She moved to Paris and found a place to live at 84 Rue d'Assas. She tried to recapture her enthusiasm and interest in living with letters to Reed's mother in Portland, informing her of her plans to start work on her book about John Reed. A great many articles had appeared in newspapers and magazines throughout the world about Reed, but no full-length book. Among those who were trying to collect material for a Reed biography were John Dos Passos and Mike Gold. Reed's mother refused to cooperate, especially with Mike Gold. He had, according to Max Eastman, vanished from the staff of the Masses when Reed was active on the magazine, taking with him what cash he could lay his hands on. Later he turned up as the author of a successful book, oddly entitled "Jews Without Money." Mrs. Reed feared he would use John's name for propaganda purposes. She protested in vain to everyone she knew about the use that was being made of her son's life and death by John Reed Clubs, which were springing up everywhere.


She wanted Louise to write the book about John, and enthusiastically began collecting material, shedding tears as she found herself looking at pictures of him and her other son, Harry, while they were children on her parents' Cedar Hill estate, and reading again his early poems and affectionate letters home.

As the days passed, Mrs. Reed began to notice an alarming change in Louise's "Dear Muz" letters. She had known nothing about her daughter-in-law's problems, and had no way of knowing that the letters were a clear indication that Louise's schizophrenia and paranoia were deepening. She was bewildered and puzzled and wrote letters to Paris pleading for explanations. . . ."Why do you ask if the postman killed our dog?" and. . . ."What in the world makes you ask if Jack was really born in Portland?"


Interspersed would be rational letters. Mrs. Reed's confusion and bewilderment grew when Louise's letters suddenly began informing her that Bullitt had treated her shabbily, refusing to let her have their daughter Anne, or even to see her.


Mrs. Reed wrote:


. . .There are so many things I do not understand about your situation. You write as if you had no money except for what you earn. Surely you were provided for under the divorce, were you not? And about Anne? Does it mean they have taken her away from you? Your letters are dear, but so very vague.


I dare not write down my sense of outrage about the way Bill is behaving. It all seems so impossible - as if no person with any sanity at all could do these things. Where is Bill? How do they conceal that he is off his head?


. . .I thought you got alimony or a settlement, did you not? I still do not understand how they could take Anne away from you.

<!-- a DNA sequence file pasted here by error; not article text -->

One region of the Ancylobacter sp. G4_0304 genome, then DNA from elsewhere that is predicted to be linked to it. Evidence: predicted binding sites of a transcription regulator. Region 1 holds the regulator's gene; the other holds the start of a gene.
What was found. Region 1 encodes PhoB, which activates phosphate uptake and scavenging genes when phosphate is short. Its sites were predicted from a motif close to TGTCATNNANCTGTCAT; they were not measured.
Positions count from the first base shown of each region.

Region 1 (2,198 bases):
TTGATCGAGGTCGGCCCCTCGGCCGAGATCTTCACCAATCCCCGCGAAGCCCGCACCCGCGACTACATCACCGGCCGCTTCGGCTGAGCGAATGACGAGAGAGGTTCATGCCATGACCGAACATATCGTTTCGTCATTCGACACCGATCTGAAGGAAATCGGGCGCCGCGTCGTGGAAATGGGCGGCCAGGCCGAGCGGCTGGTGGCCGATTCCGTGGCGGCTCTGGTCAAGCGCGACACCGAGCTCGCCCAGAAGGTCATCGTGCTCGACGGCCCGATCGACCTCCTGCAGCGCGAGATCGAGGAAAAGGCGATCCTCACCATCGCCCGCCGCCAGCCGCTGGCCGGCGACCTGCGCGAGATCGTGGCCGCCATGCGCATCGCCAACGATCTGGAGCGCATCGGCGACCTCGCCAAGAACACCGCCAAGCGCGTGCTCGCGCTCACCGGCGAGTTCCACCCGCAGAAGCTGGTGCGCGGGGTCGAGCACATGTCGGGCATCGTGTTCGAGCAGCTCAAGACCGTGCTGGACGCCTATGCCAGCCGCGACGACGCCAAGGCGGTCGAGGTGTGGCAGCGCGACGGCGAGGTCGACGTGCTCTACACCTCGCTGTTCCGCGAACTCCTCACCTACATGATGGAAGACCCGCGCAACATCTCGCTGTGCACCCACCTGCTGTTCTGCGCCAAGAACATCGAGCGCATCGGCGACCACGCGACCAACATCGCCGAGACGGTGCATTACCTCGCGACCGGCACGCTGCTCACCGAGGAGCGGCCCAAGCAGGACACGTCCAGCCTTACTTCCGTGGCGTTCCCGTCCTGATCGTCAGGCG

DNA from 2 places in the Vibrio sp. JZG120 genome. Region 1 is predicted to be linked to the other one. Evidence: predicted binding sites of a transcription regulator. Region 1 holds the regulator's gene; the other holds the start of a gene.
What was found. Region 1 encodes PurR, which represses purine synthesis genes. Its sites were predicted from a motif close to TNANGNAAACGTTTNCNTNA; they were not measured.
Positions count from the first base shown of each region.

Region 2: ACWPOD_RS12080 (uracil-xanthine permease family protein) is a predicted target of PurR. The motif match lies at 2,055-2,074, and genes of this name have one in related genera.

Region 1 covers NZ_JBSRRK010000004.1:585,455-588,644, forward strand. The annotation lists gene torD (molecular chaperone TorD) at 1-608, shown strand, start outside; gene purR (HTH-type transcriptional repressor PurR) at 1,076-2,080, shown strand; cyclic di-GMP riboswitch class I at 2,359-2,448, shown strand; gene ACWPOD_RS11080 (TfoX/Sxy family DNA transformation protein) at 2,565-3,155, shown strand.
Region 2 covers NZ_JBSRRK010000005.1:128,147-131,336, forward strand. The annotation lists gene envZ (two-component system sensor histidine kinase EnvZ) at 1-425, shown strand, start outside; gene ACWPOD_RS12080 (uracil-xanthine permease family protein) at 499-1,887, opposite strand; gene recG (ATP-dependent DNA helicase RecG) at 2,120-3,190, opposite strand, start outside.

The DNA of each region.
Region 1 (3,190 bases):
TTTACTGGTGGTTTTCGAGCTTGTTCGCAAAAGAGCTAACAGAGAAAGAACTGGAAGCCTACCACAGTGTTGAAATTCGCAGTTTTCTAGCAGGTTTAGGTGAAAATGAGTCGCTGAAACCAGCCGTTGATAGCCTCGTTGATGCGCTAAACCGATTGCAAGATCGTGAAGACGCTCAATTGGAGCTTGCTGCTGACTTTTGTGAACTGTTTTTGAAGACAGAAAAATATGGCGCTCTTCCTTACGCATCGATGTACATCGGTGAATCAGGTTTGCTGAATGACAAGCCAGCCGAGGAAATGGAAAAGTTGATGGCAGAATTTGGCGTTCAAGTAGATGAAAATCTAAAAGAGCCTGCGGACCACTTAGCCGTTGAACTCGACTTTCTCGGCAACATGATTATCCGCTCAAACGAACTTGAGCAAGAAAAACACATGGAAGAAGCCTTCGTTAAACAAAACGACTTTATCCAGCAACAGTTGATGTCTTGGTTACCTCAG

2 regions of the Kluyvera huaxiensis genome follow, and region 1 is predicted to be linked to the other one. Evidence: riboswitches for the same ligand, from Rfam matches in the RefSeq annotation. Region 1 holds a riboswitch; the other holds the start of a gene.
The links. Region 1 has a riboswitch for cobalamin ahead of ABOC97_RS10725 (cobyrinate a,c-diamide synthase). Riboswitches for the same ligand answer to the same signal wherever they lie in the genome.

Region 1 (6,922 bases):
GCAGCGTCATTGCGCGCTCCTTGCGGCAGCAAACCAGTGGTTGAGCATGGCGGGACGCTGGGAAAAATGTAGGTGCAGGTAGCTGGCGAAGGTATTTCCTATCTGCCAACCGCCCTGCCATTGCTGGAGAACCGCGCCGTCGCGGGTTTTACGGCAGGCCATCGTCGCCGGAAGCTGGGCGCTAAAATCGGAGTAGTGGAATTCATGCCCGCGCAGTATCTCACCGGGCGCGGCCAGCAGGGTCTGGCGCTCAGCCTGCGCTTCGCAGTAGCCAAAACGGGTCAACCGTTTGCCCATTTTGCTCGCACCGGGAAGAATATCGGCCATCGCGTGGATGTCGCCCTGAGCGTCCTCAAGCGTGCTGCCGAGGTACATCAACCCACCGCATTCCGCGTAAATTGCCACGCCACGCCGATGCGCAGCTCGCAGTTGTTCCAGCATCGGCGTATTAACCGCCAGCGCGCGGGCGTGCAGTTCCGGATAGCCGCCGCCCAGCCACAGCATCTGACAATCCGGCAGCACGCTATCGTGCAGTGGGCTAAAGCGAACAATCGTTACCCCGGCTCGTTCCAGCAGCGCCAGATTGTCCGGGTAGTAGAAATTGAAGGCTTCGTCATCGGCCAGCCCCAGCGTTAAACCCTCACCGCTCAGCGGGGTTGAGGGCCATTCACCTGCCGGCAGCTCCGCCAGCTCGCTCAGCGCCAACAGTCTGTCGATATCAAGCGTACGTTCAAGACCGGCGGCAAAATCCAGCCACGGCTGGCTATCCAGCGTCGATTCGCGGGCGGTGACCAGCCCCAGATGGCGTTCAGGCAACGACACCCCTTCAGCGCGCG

Sad, depressed and alarmed, Mrs. Reed wrote that she did not think she would be able to raise the money for a trip to Paris. Then she asked that Louise not include her name in the book, and finally tried to make clear that she wanted to see the proofs before the book was published.


Louise, however, kept doggedly at the task of trying to induce important people to help her with what she insisted would be a most important contribution to literature and history--the story of her life with John Reed. All found a way out of helping. Some said it brusquely, some gently, but it all came out NO.

One of the gentlest and most sympathetic of Reed's friends was Bob Hallowell, the painter from Denver, Colorado, a founder and for a time publisher of the New Republic. He tried to, and did, convince Louise to cooperate with Granville Hicks, who had begun writing what is now recognized by all, except those trying to demonstrate that he repented his radicalism before he died, an excellent biography about John Reed.


But, as the Reed biography by Hicks shows, she gave him little information about herself, and she continued making notes and plans for a book about her life with Reed until the day she died.




Americans who came to Paris during the years 1934 and 1935 to study music or painting, or just as tourists, saw her when they visited a bistro on Rue Jacob called "La Quatrienne Republique." "That," they were told, "Is the wife of Ambassador Bullitt who is in Russia." No one believed it - a shabbily dressed woman, fondling a pernod, her eyes glued to the table top. She spoke to no one, but occasionally pulled a notebook from her handbag and wrote something rapidly.


Her letters during those two years - her last - ranged from complete clarity to incoherence. From the Hotel Raspail where she was now living, she wrote to Art Young:


I always imagined that it was morbid to write a last will and testament but Bill got me over that idea about eight years ago when we walked into the Gerard Trust Co. in Philadelphia where I was introduced to Mr. Tuttle. We went inside his small office and I made my will this way: "I leave everything to my husband, William C. Bullitt." That's all. They explained that Bill's will was similar. I suppose he has changed it in favor of Anne.


Mine troubles me now for this reason: There is no use in fooling myself into believing that I am not in failing health. . . Don't think I am bitter or afraid to die. Ernest Dowson (Ernest Christopher Dowson, the nineteenth-century English lyric poet) wrote, "I am not sad but only tired of everything that I ever desired." I feel like that. To me death means peace. But I have in my unpaid studio letters, books, paintings given me by the most famous people of our time. I have my own books and manuscripts which I think Anne should have.


In this case I must make another will. It must be a will so that if I die here, or somewhere else, suddenly, someone will take charge of things here. Perhaps Bill will see that I get buried decently - also for the sake of Anne.